Monday, November 06, 2017

Meanwhile, down in Savannah....

 Had a brief - but pleasant - visit a  week ago down south in lovely Savannah.

A 9-person musical group that we had seen in Toronto back in 2004 was bringing its hot Swing Jazz sound to town.

Big Bad Voodoo Daddy was performing at a fairly new performance site a little bit away from downtown.

The Stage On Bay resembled a warehouse from the outside but was set up pretty good inside for an evening of music.

Folding chairs down front, a cleared dance area behind the seats, a full bar and even a VIP balcony area.

The bar had TWO Irish whiskies: Jameson and Bushmill. Nice.

We support live music, loved the band's contemporary swing revival sound and wanted to lend a hand to the new venue.

The place is still a little rough around the edges but we hope it grows as a needed new entertainment outlet for Savannah.

They might want to re-think the rather high $10 parking fee.

The band's founder and lead singer Scottie Morris informed us the Southern California-based group has been around for 37 years ...with the same, original 9 musicians.

I remembered there was a 5-piece horn section and they did not disappoint!

A stand-out was Glen "The Kid" Marhevka on trumpet.

Joshua Levy, composer, and pianist shared one side of the stage with bassist Dirk Shumaker.

The drummer was Kurt Sodergren.

Their new album "Louie, Louis, Louie" is a tribute to Armstrong, Jordan, and Prima.

We heard some cuts from the new release as well as some Cab Callaway classics like "Minnie the Moocher."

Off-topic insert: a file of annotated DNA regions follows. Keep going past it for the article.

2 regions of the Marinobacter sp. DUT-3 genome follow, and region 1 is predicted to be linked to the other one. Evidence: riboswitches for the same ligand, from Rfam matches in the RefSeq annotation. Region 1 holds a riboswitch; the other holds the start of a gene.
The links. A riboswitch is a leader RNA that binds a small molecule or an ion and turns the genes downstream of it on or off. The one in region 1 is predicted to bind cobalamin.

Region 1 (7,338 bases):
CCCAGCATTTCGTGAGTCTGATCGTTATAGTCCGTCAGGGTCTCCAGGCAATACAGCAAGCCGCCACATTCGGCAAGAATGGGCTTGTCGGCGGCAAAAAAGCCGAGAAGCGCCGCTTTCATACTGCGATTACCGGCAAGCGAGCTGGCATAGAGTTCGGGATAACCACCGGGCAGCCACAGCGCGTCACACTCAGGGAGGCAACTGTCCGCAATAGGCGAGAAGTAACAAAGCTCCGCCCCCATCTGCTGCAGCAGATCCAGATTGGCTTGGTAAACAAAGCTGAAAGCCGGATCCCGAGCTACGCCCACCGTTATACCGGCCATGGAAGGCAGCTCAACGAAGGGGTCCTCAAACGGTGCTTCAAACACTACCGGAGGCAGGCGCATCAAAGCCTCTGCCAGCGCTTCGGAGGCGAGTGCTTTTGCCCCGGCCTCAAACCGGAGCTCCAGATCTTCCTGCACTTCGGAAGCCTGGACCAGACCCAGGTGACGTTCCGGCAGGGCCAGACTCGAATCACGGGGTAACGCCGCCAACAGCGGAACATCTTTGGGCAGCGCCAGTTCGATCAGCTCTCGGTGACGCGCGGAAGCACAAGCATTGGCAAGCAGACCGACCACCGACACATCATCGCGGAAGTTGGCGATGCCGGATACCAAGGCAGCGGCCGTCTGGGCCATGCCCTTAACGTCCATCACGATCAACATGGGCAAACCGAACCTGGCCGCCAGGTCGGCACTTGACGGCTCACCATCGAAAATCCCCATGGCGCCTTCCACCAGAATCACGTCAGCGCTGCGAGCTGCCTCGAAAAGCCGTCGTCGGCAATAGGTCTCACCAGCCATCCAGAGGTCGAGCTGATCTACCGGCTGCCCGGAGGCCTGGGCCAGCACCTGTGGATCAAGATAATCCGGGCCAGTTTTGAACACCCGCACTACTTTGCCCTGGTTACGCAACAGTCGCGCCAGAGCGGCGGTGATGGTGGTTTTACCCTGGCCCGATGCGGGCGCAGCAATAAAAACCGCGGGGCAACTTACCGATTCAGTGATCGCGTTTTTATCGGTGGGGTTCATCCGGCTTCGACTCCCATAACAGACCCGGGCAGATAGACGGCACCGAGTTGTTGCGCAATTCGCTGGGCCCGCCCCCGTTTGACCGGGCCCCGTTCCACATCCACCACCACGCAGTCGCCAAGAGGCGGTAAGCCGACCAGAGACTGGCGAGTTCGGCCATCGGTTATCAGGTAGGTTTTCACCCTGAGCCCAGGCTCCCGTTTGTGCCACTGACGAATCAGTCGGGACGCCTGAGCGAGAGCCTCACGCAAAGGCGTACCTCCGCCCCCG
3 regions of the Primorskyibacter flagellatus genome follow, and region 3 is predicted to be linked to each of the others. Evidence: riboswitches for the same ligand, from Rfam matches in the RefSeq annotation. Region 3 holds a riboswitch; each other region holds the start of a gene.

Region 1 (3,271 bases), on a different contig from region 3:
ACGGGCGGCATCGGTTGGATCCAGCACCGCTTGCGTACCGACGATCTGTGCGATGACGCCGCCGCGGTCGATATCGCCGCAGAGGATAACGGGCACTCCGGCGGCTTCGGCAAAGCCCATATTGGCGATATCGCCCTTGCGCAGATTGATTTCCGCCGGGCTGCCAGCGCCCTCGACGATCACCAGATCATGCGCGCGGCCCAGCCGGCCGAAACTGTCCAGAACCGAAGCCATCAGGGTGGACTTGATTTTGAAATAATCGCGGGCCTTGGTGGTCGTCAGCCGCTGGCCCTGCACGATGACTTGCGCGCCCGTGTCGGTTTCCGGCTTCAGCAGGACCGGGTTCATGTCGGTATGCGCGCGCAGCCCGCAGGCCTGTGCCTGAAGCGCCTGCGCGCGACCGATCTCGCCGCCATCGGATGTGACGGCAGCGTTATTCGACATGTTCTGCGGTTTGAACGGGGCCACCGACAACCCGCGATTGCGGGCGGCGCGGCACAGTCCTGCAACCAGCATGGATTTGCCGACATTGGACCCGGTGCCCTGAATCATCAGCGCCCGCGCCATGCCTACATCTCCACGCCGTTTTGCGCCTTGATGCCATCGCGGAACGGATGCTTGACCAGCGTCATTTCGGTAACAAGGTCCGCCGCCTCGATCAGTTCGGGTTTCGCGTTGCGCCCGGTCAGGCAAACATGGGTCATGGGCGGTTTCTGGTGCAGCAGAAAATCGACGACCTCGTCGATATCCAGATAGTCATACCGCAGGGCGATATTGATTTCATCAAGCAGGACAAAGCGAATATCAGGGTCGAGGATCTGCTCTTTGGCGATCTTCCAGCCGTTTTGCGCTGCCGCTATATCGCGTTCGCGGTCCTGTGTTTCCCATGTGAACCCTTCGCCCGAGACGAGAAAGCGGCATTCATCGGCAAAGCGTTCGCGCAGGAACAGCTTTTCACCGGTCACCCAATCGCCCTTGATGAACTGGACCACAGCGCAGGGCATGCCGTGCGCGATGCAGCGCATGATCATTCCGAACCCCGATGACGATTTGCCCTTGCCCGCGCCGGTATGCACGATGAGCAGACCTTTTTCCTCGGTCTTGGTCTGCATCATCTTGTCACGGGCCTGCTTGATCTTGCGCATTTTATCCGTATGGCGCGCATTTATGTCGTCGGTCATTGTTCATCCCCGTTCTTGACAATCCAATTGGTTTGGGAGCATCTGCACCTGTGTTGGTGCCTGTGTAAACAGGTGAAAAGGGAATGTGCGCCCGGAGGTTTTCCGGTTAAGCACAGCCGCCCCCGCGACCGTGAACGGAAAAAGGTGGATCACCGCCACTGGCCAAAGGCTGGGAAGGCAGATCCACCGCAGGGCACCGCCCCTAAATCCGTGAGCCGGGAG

Leader Scottie Morris kept a fast pace on guitar, banjo - and even cowbell  - as he directed his long-time band through an energetic evening.

Before the show, we had checked out two of the three craft beer breweries.

We learned that the burdensome Georgia beer brewing dictates imposed in the past, recently had been eased and now a fourth brewery was in the works.

Our experience in Atlanta with craft breweries earlier this year ago had been tasty but a bit confusing. There was a strong emphasis on giving a tour and limiting how much beer could be consumed in a taproom.

I feel that Georgia has seen the light and there will be more breweries there in the near future.

At Southbound Brewery, the first one we sampled, I enjoyed its Southern Delight Praline Amber, obviously with pecans in the mix.

Southbound even had its own Brew Cat on premise. Did not get the guardian's name.

Dire warnings about it being a "savage beast"  were discounted as it purring-ly roamed its turf all around inside.

Then, it ambled out to the patio for a snooze among its new beer-drinking friends.

I didn't try to pet it but I am told its fur was as soft as a cuddly bunny rabbit.

I guess using actual rabbits would be a challenge, even more so than herding cats.

 When we sipped beers at Coastal Empire Brewing, one distinctive draft pull caught my eye.

It denoted a part of Savannah's recent past with "the book"...Midnight In The Garden Of Good And Evil.

Nice touch.

Hmmm, odd that none of the Atlanta breweries we had visited had come up with even a slight nod to the classic Gone With The Wind.

Maybe a Scarlett (O'Hara)?

Or (I Don't) Give A Damn.

Just plain GWTW would make some visitor ask what that meant... and then perhaps try a pint.

I leave all of these on the table for ANY brewing Company in the state of Georgia.

Hmmm, trying to think of some good names for brews in Charleston not offered yet...maybe: Rainbow Rye beer?

The Battery Bock.  Morris Lighthouse Lager.

How 'bout Gose Creek?

Summerville Saison?  Sangaree Stout?

Between breweries in Savannah, we were referred to Treylor Park on Bay Street for a meal.

It offered a slightly different decor and menu.

The ambiance was road warrior and mobile transit residence.

I settled on the Chicken Biscuit and collard greens so I would fit right in.

Saw a lady sort of  "hiding" a small dog in her lap which made me consider some hush puppies too.

Here are a few more photos of the "day tripper" we had. My buddy had to be at work at 8 am the next day so we drove down, sipped and sampled and listened to some great swing jazz and then headed back to Charleston.

The road was pretty empty around two in the morning.

(Click on the photos - and links - for more details.)

Thanks for riding along.

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